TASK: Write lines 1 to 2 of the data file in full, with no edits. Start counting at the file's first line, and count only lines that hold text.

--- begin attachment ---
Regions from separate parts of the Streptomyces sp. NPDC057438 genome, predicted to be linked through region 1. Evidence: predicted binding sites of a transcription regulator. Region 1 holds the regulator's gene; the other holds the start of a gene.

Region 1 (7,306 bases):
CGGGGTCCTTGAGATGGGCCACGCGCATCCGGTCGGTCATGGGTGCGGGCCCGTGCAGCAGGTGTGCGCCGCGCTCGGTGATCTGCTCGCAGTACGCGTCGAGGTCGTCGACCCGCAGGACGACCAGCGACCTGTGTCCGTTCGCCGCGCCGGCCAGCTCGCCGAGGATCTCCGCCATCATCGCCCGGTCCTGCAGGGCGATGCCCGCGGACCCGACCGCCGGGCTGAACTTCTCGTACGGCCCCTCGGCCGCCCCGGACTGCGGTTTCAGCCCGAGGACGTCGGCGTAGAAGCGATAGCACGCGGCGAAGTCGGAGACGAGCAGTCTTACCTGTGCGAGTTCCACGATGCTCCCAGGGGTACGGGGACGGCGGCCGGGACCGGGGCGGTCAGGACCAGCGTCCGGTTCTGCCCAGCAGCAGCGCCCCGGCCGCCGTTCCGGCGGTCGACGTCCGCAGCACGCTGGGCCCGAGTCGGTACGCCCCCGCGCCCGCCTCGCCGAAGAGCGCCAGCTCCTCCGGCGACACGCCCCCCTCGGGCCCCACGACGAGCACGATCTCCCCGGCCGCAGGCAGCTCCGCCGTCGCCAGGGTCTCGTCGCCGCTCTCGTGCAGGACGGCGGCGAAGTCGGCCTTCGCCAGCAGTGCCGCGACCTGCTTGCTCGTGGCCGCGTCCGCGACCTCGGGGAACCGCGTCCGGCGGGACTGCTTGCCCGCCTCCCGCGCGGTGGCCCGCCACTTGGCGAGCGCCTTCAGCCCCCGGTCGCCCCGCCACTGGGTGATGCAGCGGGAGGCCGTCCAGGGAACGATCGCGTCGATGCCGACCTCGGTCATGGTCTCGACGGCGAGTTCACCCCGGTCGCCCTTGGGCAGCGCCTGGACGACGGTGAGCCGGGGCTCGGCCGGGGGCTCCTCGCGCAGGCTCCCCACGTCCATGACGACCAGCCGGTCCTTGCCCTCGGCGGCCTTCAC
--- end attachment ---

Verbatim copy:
Regions from separate parts of the Streptomyces sp. NPDC057438 genome, predicted to be linked through region 1. Evidence: predicted binding sites of a transcription regulator. Region 1 holds the regulator's gene; the other holds the start of a gene.

Region 1 (7,306 bases):